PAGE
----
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Android Q Leak Hints at Support for Face ID-Like Facial Recognition, WPA3 Security, and Native Screen Recording

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Android Q Leak Hints at Support for Face ID-Like Facial Recognition, WPA3 Security, and Native Screen Recording

Android Q will reportedly bring support for native system-wide screen recording

Highlights
  • Android Q might support Face ID-like facial recognition
  • It will reportedly arrive with new notification controls
  • Support for WPA3 standard has also been tipped

As Google's I/O 2019 developer conference draws closer, leaks surrounding Android's next major update have also picked up the pace. Earlier this month, a comprehensive leak detailed a host of Android Q features such as support for system-wide dark mode, more accessibility features, and developers tools among others. The latest Android Q leak indicates that it will bring native support for Face ID-like facial recognition hardware for a more secure face unlock authentication experience.  Moreover, it might also introduce a system-wide screen recording tool, a new emergency shortcut, an updated notification management mechanism, and support for WPA3 security standard.

Carrying over from the previous Android Q leak, the new details unearthed by XDA-Developers indicates that Android Q will bolster up the security of facial recognition by adding native support for Face ID-like hardware. As you might already know, an overwhelming majority of Android smartphones rely on just the front camera for Face Unlock, while Apple's Face ID system utilises a bevy of sensors like a dot projector and an infrared module. Android Q's leaked AOSP build has strings which indicates that that it will actively check the presence of dedicated facial recognition hardware before providing access or moving forward with a secure process.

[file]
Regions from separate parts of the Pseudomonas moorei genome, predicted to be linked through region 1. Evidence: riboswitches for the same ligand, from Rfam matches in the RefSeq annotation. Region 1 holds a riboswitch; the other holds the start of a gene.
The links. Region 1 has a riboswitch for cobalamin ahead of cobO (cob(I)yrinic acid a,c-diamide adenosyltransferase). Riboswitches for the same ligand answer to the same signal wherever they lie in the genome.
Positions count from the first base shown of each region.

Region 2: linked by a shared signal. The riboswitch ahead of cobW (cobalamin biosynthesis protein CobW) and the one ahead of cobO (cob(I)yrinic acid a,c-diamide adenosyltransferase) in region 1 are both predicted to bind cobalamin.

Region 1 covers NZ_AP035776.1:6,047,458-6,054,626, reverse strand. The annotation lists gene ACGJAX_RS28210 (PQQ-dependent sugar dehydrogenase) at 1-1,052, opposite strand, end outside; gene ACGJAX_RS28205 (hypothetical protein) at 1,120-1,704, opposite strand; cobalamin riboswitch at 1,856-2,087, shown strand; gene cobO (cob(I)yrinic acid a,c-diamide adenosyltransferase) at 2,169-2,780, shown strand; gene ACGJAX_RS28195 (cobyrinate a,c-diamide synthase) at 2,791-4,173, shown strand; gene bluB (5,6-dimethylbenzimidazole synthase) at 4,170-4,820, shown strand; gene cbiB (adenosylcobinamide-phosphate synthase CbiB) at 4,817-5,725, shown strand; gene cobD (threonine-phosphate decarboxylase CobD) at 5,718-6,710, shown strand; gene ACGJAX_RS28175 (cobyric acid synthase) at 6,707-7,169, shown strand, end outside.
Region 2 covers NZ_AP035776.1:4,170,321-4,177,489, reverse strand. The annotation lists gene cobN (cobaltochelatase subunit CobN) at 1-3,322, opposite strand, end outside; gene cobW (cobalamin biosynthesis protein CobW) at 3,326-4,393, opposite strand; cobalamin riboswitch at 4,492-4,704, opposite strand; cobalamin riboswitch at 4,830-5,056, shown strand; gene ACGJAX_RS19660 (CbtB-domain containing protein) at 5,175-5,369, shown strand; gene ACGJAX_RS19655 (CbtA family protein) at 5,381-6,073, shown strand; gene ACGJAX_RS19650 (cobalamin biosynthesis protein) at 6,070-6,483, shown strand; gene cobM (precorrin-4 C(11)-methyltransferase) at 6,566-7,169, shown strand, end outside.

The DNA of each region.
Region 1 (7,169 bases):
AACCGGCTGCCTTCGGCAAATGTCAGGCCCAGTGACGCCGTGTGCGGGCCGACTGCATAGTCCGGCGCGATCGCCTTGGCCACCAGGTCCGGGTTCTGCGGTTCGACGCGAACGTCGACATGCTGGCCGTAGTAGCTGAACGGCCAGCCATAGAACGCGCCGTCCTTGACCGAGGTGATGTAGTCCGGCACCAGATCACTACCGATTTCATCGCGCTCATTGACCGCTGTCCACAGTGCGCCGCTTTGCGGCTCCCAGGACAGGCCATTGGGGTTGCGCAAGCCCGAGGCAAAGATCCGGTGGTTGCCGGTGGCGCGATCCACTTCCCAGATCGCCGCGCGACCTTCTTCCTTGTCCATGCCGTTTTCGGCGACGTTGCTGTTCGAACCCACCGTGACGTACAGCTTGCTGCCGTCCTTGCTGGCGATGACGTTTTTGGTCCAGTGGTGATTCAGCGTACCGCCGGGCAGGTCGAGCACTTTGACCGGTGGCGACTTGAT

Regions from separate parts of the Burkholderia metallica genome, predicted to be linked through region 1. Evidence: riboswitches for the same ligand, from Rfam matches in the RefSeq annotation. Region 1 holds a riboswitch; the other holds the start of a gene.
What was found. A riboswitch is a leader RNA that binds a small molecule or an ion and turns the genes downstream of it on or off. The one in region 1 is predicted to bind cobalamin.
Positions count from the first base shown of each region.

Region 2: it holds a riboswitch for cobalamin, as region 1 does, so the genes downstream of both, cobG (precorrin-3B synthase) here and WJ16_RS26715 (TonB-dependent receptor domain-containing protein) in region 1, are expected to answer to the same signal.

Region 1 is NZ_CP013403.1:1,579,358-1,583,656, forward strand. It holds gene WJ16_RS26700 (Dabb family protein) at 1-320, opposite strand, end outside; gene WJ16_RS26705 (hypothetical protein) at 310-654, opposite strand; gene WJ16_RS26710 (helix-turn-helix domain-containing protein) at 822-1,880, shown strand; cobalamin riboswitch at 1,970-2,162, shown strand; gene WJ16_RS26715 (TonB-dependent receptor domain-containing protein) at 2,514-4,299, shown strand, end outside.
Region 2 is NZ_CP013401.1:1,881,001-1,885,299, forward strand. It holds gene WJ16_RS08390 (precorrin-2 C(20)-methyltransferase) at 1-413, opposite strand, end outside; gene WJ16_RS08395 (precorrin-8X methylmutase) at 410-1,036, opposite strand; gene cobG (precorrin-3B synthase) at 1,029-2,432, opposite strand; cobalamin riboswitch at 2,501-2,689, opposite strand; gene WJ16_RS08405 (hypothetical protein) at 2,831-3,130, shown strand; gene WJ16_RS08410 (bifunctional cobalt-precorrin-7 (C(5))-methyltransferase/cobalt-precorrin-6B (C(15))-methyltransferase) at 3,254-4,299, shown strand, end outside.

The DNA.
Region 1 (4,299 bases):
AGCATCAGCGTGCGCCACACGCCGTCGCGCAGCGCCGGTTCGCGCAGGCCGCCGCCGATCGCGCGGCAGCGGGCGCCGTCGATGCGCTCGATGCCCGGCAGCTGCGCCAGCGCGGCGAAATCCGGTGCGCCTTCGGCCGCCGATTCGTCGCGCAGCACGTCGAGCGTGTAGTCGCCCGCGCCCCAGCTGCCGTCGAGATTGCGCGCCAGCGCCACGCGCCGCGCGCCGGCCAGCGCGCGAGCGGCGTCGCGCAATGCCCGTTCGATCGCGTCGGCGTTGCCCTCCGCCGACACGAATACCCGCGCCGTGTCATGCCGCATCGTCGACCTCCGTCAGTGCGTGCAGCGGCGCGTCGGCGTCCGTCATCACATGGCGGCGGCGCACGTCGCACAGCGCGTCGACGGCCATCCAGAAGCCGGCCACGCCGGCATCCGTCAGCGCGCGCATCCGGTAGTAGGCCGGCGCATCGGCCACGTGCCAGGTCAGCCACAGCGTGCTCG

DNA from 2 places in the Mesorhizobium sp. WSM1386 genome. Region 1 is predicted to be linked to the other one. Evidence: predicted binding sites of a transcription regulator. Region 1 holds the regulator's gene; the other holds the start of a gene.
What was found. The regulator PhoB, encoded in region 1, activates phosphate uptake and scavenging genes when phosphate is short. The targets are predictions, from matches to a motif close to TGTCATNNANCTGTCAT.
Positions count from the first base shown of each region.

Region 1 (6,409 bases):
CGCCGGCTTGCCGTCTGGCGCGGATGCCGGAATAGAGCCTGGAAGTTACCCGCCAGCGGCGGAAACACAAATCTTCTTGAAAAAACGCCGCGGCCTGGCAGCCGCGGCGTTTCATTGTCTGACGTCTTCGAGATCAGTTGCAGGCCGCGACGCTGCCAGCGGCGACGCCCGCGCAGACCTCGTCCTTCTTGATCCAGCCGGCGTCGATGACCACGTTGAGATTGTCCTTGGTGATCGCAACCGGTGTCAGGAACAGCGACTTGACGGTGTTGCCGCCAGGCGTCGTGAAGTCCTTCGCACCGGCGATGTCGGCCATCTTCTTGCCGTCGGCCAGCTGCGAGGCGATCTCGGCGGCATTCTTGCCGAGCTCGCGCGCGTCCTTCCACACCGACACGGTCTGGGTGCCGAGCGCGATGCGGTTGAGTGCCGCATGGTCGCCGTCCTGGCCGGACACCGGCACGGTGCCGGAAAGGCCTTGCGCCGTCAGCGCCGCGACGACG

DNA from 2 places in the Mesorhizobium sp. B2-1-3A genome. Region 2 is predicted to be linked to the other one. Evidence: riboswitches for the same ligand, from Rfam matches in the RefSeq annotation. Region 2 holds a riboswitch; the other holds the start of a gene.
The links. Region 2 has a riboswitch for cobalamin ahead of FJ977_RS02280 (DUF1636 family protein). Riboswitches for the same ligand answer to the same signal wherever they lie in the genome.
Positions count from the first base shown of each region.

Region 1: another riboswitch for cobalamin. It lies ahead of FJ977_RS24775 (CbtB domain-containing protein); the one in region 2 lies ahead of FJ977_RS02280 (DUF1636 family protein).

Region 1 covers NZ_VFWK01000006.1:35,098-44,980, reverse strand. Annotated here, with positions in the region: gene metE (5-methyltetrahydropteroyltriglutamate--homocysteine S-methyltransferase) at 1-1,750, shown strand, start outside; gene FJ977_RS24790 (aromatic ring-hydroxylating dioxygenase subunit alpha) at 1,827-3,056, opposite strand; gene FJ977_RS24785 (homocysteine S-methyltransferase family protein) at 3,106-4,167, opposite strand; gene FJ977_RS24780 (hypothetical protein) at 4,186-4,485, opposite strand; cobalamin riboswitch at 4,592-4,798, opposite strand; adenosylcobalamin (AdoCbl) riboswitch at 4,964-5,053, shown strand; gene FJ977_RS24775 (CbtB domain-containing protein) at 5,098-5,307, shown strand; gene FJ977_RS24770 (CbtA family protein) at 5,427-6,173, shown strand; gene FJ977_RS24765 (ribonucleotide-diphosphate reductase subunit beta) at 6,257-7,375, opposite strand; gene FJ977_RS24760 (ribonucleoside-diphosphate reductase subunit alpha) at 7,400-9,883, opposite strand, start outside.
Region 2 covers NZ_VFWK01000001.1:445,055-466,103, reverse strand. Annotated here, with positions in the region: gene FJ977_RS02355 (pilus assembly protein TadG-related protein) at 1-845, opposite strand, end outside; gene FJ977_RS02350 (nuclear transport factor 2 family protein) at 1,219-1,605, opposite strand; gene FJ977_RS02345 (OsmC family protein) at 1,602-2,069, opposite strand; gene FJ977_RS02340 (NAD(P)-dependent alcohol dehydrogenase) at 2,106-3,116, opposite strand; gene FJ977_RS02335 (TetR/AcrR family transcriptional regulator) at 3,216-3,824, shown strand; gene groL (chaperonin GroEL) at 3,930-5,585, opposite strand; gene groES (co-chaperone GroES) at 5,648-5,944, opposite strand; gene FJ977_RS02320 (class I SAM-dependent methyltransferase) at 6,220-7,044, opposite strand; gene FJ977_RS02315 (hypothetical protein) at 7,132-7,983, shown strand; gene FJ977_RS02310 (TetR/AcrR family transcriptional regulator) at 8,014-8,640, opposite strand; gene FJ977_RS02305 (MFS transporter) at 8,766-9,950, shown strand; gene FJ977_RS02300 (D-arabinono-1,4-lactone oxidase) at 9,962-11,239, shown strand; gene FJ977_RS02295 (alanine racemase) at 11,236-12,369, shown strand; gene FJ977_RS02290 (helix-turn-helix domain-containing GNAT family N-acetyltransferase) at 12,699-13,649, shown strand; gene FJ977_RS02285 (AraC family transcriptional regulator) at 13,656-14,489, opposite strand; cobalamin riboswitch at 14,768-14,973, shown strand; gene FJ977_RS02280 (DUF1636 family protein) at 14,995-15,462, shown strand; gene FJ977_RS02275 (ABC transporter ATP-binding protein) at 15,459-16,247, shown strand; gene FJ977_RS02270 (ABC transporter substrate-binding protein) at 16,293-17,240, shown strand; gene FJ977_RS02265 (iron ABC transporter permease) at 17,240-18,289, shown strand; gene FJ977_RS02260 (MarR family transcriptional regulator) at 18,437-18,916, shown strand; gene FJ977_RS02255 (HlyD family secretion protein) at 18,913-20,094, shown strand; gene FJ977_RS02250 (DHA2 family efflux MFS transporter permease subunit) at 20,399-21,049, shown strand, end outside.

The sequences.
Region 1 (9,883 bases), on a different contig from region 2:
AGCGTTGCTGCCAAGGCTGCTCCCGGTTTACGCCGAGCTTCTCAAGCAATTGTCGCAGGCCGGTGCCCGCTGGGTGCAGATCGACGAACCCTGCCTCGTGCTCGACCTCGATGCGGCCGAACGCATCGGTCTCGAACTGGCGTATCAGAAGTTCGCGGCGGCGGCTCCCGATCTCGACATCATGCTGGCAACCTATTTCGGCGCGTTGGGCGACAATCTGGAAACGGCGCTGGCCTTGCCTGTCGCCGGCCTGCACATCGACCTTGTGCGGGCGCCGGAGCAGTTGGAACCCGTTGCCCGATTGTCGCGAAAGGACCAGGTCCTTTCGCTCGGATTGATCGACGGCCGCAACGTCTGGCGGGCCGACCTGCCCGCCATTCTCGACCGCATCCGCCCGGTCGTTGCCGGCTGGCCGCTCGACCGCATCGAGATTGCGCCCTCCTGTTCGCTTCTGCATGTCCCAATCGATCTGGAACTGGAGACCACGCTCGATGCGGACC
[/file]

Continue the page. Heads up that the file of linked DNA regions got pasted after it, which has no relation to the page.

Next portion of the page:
Android Q's hardware-backed Face ID protocol is seen to require users to submit additional methods of authentication such as security PIN, password or pattern lock as a secondary pathway. But more importantly, Android Q's facial recognition system will reportedly also allow users to log in to certain apps and services as well as authorise payments, aside from just unlocking their smartphone - an expected side-effect of a native, Google-defined process. The new findings also indicate that Google is testing the new system on a device with the necessary hardware, but it is not known whether the smartphone in question is the rumoured Pixel 4 which was recently thought to have been spotted on Geekbench running Android Q. 

A few additional features were spotted by 9to5Google in Android Q's System UI APK as well as through AOSP's Continuous Integration Dashboard. One of them includes a system-wide screen recording feature that will allow users to record their screen content, add their own voiceover while the recording is in the process and share it with others too. Aside from support for Face ID-like facial recognition, Android Q might come with support for another security feature in the form of WPA3 support for Wi-Fi. The next major iteration of Android might also introduce a few changes to notifications if the strings spotted in the code are anything to go by. For example, Android Q might arrive with “Block” and “Show silently” actions to control notifications, alongside the choice to hide or show notifications based on their priority settings. 

Furthermore, the system UI indicates that Android Q will most likely be Version 10 of Google's mobile operating system which might also introduce a new emergency shortcut tool in the power menu. The code also suggests that something called a “privacy chip” will be visible on the bottom of the screen to alert users when an app is using their location data or sensors like the microphone, while a related setting called “privacy-dialog” will provide more information about the same.

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Nadeem Sarwar Aside from dreaming about technology, Nadeem likes to get bamboozled by history and ponder about his avatars in alternate dimensions. More
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